First set if Chisels

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Forum topic by COMO posted 11-19-2012 04:41 PM 4192 views 0 times favorited 20 replies Add to Favorites Watch
View COMO's profile


25 posts in 2487 days

11-19-2012 04:41 PM

I am looking to buy my first set of chisels. Until now I have used cheap kobalt chisels from lowes.I have about 100 dollars to spend and was wondering which would be a good place to start. Sweethearts, bluechips…...
Just looking for recent opinions.

20 replies so far

View Kreegan's profile


1452 posts in 2318 days

#1 posted 11-19-2012 04:53 PM

I have and like a set of Narex bench chisels. I got them from Highland Woodworking for around 55 with a magnetic tool holder. Lee Valley also sells them. Very solid users. Easy to setup and hone. You might search on Amazon for the Neiko chisel set. They’re well regarded. The Irwin Marples blue chips are also decent users. I have 3 of those and like them. If you like butt chisels, Woodcraft sells a set of 4 Woodriver that I like. I use them for dovetail work where I like the extra control.


View toddbeaulieu's profile


815 posts in 3176 days

#2 posted 11-19-2012 05:02 PM

I have the wood river chisels. I recently bought a fancier set of used, but I haven’t had time to compare them.

Personally, I think it’s important to get something reasonable, but not too fancy (unless you have plenty of cash) and learn how to sharpen them and keep them sharp. I’ve got many hours into learning to sharpen and I have a long way to go still.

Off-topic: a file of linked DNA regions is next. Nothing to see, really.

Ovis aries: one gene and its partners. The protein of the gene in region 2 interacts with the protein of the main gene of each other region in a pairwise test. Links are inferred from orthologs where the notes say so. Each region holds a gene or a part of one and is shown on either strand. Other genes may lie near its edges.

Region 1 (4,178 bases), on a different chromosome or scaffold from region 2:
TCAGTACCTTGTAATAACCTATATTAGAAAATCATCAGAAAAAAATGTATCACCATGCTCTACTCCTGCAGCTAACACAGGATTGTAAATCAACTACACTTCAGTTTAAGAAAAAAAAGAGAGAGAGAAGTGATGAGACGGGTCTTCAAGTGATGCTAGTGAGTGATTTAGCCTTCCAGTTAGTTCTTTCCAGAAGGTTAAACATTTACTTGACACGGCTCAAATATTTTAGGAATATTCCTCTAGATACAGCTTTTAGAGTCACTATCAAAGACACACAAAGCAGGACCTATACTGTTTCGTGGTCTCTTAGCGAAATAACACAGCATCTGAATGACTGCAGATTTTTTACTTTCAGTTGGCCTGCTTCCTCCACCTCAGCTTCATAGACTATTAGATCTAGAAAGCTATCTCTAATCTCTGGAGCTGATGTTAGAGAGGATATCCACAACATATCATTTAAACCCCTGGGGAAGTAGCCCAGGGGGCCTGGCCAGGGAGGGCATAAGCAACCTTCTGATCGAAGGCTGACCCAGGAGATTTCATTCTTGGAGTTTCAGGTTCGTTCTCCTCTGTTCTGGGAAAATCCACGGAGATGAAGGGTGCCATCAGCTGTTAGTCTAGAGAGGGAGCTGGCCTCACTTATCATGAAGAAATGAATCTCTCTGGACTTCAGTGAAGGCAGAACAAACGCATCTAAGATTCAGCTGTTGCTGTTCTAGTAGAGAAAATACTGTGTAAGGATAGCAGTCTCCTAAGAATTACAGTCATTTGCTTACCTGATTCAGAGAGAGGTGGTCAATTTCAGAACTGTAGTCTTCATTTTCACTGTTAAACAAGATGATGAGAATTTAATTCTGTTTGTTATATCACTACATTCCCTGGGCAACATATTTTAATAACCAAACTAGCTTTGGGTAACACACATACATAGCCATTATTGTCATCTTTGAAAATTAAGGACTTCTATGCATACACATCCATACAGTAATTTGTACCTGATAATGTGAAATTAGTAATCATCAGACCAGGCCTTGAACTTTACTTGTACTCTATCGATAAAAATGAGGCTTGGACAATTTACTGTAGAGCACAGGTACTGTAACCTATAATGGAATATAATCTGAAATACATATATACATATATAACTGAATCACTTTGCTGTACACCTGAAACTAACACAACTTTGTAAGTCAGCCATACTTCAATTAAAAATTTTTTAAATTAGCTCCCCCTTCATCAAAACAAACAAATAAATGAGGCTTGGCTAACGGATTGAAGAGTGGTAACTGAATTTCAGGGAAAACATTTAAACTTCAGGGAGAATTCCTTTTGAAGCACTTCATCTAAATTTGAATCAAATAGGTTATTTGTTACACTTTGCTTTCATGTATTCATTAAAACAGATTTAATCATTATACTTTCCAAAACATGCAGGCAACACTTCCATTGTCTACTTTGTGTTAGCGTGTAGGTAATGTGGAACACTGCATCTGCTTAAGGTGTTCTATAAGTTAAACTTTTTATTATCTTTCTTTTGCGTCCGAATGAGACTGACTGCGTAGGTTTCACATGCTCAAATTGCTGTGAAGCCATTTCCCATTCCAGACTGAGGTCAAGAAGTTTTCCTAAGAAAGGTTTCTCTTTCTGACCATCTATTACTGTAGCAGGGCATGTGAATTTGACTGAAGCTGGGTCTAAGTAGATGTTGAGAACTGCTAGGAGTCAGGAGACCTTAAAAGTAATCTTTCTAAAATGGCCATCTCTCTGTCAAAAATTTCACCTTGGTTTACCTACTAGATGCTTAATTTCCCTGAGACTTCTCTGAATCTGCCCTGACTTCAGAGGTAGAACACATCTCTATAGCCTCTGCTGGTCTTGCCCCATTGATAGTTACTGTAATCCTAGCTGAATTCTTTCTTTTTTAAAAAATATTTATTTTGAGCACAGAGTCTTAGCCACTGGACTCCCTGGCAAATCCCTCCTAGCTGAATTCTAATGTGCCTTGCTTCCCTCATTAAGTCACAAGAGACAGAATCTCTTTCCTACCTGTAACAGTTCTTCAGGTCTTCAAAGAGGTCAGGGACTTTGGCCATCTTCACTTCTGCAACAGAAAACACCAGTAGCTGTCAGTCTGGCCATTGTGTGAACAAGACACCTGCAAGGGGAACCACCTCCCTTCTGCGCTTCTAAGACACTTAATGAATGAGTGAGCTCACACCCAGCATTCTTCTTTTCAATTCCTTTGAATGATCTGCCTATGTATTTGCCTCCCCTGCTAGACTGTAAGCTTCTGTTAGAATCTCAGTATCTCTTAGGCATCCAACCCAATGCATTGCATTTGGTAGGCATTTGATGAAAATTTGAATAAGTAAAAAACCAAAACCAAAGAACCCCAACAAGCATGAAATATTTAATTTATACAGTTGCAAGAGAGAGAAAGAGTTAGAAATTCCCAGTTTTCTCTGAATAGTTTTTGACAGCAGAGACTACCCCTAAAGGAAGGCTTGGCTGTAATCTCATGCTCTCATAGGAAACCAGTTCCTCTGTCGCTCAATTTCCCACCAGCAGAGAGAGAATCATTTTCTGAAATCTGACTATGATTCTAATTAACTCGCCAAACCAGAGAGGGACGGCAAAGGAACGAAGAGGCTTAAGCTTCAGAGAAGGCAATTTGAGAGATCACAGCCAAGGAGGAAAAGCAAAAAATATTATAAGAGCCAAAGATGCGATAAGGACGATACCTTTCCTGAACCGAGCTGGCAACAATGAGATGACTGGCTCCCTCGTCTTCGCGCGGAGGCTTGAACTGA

View BinghamtonEd's profile


2298 posts in 2541 days

#3 posted 11-19-2012 05:39 PM

I have a set of the blue-handled Marples chisels I’m happy with. Out of the box they needed to be flattened and sharpened, but once that was done, they work great.

-- - The mightiest oak in the forest is just a little nut that held its ground.

View Kreegan's profile


1452 posts in 2318 days

#4 posted 11-19-2012 06:16 PM

I don’t know if you have a Woodcraft near you, but their Black Friday ad included a 4 piece set of their regular Woodriver bench chisels for 20 bucks. So, that might be an option.


View Kreegan's profile


1452 posts in 2318 days

#5 posted 11-19-2012 08:15 PM

Talk about a timely sale email. Check these out:

This is exactly the set I have, and for like 15 bucks cheaper. There’s also a boxed version for 10 bucks more.


View sikrap's profile


1121 posts in 3530 days

#6 posted 11-19-2012 08:25 PM

Another vote here for the Narex. I think they are the best value around right now.

-- Dave, Colonie, NY

View Loren's profile


10477 posts in 3819 days

#7 posted 11-19-2012 10:19 PM

Another option is to buy a couple of finer modern
chisels like the Veritas or Lie Nielsen. A 1/2” and a
1” are the most useful sizes for furniture, imo. You’ll
want a 1/4” too, but you can get by pretty well
with any 1/4” chisel since the small blade concentrates
pushing force so well, it will still cut okay even if
not very sharp.

View a1Jim's profile


117270 posts in 3749 days

#8 posted 11-19-2012 10:24 PM

I’ve been using a set of Marpels for 20 years ,they do the job.

-- wood crafting & woodworking classes

View bobasaurus's profile


3539 posts in 3355 days

#9 posted 11-19-2012 11:23 PM